Here are highlights from each report and how they compare:
Work automation and educational pursuits top priorities for AI users
Both Salesforce and SparkToro can agree on this. SparkToro highlighted professional use of the platform as at an “all-time high,” then ranked categories of interest across over 4,000 ChatGPT prompts with these in the top 5:
- Programming: 29.14%
- Education: 23.30%
- Content: 20.79%
- Sales and Marketing: 13.47%
- Personal & Other: 6.73%
Salesforce found that 75% of generative AI users are motivated by streamlined work communications and task automation. The second highest topic of interest? Technically “messing around” (38%), though a close third was learning and education (34%). Both SparkToro and Salesforce posit that education doesn’t just include homework or university coursework—users also use tools like ChatGPT to develop knowledge of other desired educational topics.
Younger generations more likely to use AI than older ones despite general decline in usage
Salesforce surveyed 4,000 people to find out how they use generative AI and what their demographics are. Turns out, most “superusers” — aka those who use the tool every day — are Millennials or Gen Zers (65%). Plus, 70% of the Gen Z participants surveyed said they use generative AI.
Still, SparkToro notes an overall decline in generative AI use regardless of age. After studying monthly traffic data on OpenAI provided by Datos, SparkToro found overall traffic fell by nearly 30%.
Users ask ChatGPT to write, create, and list
These were the top three common words in SparkToro’s assessment in ChatGPT prompts. However, they also share a notable prevalence of the words “game” and “SEO in prompts as well. Other words less commonly used yet enough to come up in the results included judge, SaaS pricing, curriculum, employment, and employer.
Veronica Ott is a freelance writer and digital marketer with a specialization in finance and business. As a CPA with experience in the industry, she’s able to provide unique insight into various monetary, financial and economic topics. When Veronica isn’t writing, you can find her watching the latest films!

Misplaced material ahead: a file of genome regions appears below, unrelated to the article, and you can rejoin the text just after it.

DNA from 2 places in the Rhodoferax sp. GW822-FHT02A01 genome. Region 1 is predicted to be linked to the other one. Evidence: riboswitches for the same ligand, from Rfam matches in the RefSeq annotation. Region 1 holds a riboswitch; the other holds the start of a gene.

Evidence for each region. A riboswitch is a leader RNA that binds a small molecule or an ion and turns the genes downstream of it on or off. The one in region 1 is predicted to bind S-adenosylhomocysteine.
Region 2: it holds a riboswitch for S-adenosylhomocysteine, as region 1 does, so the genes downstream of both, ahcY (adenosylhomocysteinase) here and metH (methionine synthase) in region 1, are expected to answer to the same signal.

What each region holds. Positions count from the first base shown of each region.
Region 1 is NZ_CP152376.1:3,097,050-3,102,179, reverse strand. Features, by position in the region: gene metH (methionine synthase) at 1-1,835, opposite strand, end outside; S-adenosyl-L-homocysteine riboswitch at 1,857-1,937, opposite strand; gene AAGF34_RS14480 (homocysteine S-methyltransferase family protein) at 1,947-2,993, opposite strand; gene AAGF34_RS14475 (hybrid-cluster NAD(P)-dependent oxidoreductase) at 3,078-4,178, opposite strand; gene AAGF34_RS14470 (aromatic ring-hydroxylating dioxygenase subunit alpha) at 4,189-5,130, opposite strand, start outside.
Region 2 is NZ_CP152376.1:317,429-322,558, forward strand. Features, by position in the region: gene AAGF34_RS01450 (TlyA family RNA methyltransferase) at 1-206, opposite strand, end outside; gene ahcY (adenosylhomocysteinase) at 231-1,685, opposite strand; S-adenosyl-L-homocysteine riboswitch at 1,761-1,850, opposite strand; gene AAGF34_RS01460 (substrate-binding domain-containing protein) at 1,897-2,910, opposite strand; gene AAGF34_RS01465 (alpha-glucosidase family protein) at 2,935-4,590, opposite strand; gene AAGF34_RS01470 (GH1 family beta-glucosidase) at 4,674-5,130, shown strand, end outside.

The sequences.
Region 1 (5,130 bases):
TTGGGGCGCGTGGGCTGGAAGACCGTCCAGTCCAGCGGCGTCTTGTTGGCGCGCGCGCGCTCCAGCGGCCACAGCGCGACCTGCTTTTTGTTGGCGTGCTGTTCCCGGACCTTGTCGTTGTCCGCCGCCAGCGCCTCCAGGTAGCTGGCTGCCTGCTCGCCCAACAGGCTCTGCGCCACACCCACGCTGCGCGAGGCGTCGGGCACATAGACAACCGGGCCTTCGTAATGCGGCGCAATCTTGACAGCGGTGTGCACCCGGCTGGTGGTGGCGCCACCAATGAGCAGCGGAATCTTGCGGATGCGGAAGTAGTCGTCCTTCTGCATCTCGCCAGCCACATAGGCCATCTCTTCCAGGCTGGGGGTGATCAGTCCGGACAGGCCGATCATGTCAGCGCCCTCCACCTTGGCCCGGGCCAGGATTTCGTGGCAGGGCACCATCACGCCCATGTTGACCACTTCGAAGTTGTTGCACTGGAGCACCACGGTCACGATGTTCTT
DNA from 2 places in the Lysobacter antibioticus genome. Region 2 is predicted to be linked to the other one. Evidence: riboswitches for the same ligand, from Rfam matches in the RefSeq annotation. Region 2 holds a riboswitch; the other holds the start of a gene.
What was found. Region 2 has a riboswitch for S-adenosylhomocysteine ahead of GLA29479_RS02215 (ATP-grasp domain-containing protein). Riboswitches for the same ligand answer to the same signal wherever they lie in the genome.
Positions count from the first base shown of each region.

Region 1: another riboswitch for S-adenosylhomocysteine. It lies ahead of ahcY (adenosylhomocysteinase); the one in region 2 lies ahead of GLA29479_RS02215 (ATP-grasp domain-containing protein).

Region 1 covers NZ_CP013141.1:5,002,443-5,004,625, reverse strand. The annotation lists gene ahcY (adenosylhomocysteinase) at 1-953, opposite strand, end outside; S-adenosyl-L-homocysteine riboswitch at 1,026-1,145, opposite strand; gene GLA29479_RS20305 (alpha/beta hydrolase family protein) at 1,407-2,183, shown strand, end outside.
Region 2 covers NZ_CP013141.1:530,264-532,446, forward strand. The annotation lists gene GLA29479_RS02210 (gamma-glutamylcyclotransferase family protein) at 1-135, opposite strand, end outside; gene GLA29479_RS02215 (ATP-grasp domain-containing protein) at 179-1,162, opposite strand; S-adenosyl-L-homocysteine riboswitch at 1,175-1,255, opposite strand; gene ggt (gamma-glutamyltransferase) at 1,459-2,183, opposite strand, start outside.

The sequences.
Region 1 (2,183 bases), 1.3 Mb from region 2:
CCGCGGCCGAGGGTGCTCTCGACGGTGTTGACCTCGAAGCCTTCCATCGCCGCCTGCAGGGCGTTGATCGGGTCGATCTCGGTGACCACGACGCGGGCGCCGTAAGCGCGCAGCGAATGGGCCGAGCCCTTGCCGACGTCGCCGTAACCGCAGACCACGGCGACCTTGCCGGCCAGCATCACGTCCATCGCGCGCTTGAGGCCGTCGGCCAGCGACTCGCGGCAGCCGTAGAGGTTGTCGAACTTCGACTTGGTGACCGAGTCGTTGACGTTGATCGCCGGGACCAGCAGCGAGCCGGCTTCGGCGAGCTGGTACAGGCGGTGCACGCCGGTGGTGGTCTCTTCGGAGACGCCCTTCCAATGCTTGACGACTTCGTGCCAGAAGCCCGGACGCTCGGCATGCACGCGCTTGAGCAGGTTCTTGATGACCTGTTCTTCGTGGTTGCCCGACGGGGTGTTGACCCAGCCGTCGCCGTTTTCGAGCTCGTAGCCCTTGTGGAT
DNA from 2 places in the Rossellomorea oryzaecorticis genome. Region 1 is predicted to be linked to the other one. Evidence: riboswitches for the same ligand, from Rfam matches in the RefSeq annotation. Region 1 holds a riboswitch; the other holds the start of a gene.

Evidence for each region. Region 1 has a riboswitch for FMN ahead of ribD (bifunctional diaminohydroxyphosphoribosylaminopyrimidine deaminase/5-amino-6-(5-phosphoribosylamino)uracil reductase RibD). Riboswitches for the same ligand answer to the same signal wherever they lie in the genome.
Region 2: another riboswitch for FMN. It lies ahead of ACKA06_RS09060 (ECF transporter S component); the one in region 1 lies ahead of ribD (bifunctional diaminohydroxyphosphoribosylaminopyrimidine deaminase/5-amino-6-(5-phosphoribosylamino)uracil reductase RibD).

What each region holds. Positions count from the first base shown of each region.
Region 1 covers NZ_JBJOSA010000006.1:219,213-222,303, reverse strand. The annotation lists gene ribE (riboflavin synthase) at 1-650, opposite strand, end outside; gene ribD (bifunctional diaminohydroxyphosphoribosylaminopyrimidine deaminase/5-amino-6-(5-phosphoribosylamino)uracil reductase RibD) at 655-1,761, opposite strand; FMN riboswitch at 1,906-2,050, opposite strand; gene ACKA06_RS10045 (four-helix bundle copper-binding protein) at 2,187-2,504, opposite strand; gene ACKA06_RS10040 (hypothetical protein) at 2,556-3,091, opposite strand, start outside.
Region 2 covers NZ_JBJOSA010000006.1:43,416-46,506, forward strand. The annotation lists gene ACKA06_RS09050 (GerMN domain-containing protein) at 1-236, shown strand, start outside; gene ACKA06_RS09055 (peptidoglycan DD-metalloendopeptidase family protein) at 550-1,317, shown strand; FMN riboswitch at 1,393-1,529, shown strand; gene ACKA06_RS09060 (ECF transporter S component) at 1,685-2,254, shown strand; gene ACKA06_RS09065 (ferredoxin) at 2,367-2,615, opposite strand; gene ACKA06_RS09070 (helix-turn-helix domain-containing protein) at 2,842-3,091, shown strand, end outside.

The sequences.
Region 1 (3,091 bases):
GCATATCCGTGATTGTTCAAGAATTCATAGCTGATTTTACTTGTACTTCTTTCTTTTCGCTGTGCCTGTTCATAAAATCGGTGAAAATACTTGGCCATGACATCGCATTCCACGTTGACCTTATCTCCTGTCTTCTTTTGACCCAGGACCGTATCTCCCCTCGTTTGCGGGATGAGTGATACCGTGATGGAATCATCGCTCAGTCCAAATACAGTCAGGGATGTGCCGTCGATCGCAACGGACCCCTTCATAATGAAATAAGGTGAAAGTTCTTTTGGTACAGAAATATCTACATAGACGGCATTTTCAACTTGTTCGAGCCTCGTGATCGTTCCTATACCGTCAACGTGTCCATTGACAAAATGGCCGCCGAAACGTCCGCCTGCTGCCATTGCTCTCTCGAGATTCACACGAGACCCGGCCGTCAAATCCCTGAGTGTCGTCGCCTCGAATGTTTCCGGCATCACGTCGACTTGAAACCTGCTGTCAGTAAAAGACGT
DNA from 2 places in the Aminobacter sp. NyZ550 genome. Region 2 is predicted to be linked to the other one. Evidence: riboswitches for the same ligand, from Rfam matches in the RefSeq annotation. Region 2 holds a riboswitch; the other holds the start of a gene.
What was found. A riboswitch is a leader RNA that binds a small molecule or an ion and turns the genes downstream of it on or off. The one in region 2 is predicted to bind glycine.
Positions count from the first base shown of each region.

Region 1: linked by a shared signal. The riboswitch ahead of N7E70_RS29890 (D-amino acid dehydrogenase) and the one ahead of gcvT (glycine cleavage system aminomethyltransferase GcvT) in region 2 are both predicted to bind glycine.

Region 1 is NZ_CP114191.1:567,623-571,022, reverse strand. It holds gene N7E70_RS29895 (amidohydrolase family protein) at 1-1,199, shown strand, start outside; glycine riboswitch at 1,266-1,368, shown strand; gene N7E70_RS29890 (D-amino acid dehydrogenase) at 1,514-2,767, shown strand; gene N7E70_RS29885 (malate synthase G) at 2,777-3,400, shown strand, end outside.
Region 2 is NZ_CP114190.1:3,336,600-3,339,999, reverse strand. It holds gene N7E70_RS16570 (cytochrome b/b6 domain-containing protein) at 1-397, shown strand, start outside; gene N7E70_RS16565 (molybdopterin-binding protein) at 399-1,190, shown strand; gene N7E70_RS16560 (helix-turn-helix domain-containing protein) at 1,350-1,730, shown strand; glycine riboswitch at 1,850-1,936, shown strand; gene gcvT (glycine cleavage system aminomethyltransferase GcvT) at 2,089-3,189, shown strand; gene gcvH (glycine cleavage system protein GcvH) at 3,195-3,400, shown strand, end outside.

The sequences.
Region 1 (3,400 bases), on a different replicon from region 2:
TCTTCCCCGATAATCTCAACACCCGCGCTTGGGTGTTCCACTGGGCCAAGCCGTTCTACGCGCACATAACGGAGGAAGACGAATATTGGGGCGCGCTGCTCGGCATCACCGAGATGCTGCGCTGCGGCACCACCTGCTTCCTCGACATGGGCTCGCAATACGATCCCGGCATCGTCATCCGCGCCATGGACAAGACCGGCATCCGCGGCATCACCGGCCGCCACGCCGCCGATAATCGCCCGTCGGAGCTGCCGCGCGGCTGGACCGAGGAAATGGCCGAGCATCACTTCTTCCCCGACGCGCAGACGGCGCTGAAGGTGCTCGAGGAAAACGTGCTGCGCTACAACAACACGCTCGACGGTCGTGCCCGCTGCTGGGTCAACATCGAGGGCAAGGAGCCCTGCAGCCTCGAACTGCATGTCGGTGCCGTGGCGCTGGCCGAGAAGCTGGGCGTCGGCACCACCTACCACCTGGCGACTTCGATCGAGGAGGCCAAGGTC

Trends in AI ethics before and after ChatGPT
Computational systems demonstrating logic, reasoning, and understanding of verbal, written, and visual inputs have been around for decades. But development has sped up in recent years with work on so-called generative AI by companies such as OpenAI, Google, and Microsoft.
When OpenAI announced the launch of its generative AI chatbot ChatGPT in 2022, the system quickly gained more than 100 million users, earning it the fastest adoption rate of any piece of computer software in history.
With the rise of AI, many are embracing the technology’s possibilities for facilitating decision-making, speeding up information gathering, reducing human error in repetitive tasks, and enabling 24-7 availability for various tasks. But ethical concerns are also growing. Private companies are behind much of the development of AI, and for competitive reasons, they’re opaque about the algorithms they use in developing these tools. The systems make decisions based on the data they’re fed, but where that data comes from isn’t necessarily shared with the public.
Users don’t always know if they’re using AI-based products, nor if their personal information is being used to train AI tools. Some worry that data could be biased and lead to discrimination, disinformation, and—in the case of AI-based software in automobiles and other machinery, accidents and deaths.
The federal government is on its way to establishing regulatory powers to oversee AI development in the U.S. to help address these concerns. The National AI Advisory Committee recommends companies and government agencies create Chief Responsible AI Officer roles, whose occupants would be encouraged to enforce a so-called AI Bill of Rights. The committee, established through a 2020 law, also recommended embedding AI-focused leadership in every government agency.
In the meantime, an independent organization called AIAAIC has taken up the torch in making AI-related issues more transparent. Magnifi, an AI investing platform, analyzed ethics complaints collected by AIAAIC regarding artificial intelligence dating back to 2012 to see how concerns about AI have grown over the last decade. Complaints originate from media reports and submissions reviewed by the AIAAIC.
SomYuZu // Shutterstock
A significant chunk of the public struggles to understand AI and fears its implications
Many consumers are aware when they’re interacting with AI-powered technology, such as when they ask a chatbot questions or get shopping recommendations based on past purchases. However, they’re less aware of how widespread these technologies have become.